In addition, “extreme brachycephalic breeds,” which include English bulldogs, pugs, and French bulldogs, face far greater risk of these diseases than regular brachycephalic dog breeds. And, extreme brachycephalic dogs who have brachycephalic obstructive airway syndrome (BOAS), are at even greater risk. According to Nationwide’s pet insurance claims, extreme brachycephalic dogs with BOAS showed a dramatic increase in the risk of certain respiratory, gastrointestinal, and spinal disease comorbidities.

The analysis comes on the heels of increased popularity of brachycephalic breeds among pet owners. According to the American Kennel Club, the French bulldog has now supplanted the Labrador retriever as the most popular breed in the United States.

The white paper can be viewed online at

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3D Prep Aids Dog’s Complicated Liver Repair Surgery

Olivia M. Hall recently reported the following news from Cornell University’s College of Veterinary Medicine. When Sarah Kopa, DVM ‘23, adopted Kate, an eight-month-old black Labrador retriever puppy, she noticed that Kate lacked energy and tired easily. Kate had been diagnosed not long before with a single, large-diameter, intrahepatic portosystemic liver shunt. By the time Kate was adopted, her condition was well managed, but Kopa, a student at Cornell’s College of Veterinary Medicine, was concerned.

At the Cornell University Hospital for Animals, Nicole Buote, DVM, DACVS, associate professor in the Section of Small Animal Surgery, described a minimally invasive procedure to help Kate. She would perform the coil embolization with a catheter inserted in a neck vessel.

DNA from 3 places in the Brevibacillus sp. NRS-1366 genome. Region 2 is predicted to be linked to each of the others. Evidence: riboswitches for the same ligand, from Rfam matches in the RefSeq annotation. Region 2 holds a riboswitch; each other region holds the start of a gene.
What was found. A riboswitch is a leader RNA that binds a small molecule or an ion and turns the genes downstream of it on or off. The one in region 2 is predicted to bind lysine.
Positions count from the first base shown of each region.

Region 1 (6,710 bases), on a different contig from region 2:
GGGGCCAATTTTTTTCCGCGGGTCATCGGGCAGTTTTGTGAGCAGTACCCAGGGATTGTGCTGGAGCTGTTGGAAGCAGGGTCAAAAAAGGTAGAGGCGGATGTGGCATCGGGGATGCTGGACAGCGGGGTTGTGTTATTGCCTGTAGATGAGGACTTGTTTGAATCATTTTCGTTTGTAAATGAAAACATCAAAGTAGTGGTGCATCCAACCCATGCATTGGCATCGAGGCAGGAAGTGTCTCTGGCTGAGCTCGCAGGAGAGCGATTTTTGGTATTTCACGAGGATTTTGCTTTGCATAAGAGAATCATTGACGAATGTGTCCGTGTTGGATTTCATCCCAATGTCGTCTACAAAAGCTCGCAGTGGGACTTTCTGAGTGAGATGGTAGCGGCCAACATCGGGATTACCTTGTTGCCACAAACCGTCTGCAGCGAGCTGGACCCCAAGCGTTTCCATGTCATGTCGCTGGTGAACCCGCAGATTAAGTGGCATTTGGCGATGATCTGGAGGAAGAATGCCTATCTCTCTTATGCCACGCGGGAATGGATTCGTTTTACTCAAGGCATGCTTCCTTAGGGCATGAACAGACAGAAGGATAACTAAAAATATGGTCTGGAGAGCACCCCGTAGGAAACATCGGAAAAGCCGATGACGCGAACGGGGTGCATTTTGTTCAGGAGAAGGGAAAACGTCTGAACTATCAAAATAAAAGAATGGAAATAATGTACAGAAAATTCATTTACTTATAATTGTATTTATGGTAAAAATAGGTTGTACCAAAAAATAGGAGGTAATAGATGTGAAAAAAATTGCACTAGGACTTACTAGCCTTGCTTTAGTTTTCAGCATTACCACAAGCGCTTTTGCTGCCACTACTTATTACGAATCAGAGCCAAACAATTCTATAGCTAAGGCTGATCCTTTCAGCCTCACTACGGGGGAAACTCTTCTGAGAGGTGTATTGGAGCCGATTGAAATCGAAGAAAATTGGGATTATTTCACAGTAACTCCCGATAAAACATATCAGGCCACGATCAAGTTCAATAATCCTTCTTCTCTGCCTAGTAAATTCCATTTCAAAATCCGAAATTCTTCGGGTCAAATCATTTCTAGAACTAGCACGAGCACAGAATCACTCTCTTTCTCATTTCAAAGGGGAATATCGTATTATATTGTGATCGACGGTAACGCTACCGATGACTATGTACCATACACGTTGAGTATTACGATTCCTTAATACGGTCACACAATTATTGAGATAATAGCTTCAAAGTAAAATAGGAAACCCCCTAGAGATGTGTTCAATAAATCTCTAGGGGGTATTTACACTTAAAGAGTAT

That procedure revealed a problem. “Kate…had a complicated shunt with a very tight turn,” Buote said. “It traveled right under one of the great vessels in the abdomen, the caudal vena cava.” She decided to try again, this time after input from computed tomography scans was processed by computers and turned into two different 3D prints. “3D printing helped us really see the anatomy we had to deal with,” Buote said.

In the second procedure, the surgical team addressed Kate’s shunt by placing a catheter in a blood vessel in the neck and inserting flexible wires into the abnormal vessel and the caudal vena cava under X-ray guidance. The surgeons placed a metallic stent into the caudal vena cava and positioned special coils into the shunt, creating a blood clot and closing off the shunt to improve blood flow to the liver. “The placement went smoothly once we had the right plan, positioning, and equipment,” Buote said.

Kate has recovered well, with normalized liver values and fewer medications.

“I’m so grateful for everything Kate’s whole team did to take care of her and get us to this point,” said Kopa.

FDA Approves First Generic Cyclosporine Oral Solution for Treating Allergic Dermatitis in CatsGettyImages-943910282.jpg

The US Food and Drug Administration has approved the first generic cyclosporine oral solution for cats. Modulis for Cats is indicated for the control of certain skin conditions resulting from feline allergic dermatitis.

Cats with feline allergic dermatitis may intensely lick, chew, and scratch at their itchy skin and hair. As a result, affected cats can develop excoriations, miliary dermatitis, eosinophilic plaques, and self-induced alopecia.

Modulis for Cats is an immunosuppressant drug containing the same active ingredient (cyclosporine) in the same concentration and dosage form as the approved brand name drug product, Atopica for Cats, which was first approved on August 8, 2011.

Cats prescribed Modulis for Cats should be at least six months old and weigh at least three pounds. It is only available by prescription from a licensed veterinarian.

People handling, administering, or exposed to Modulis for Cats should take precautions to avoid accidentally ingesting the drug. Users should also wash hands after administering Modulis for Cats. People with known hypersensitivity to cyclosporine should avoid contact with the product.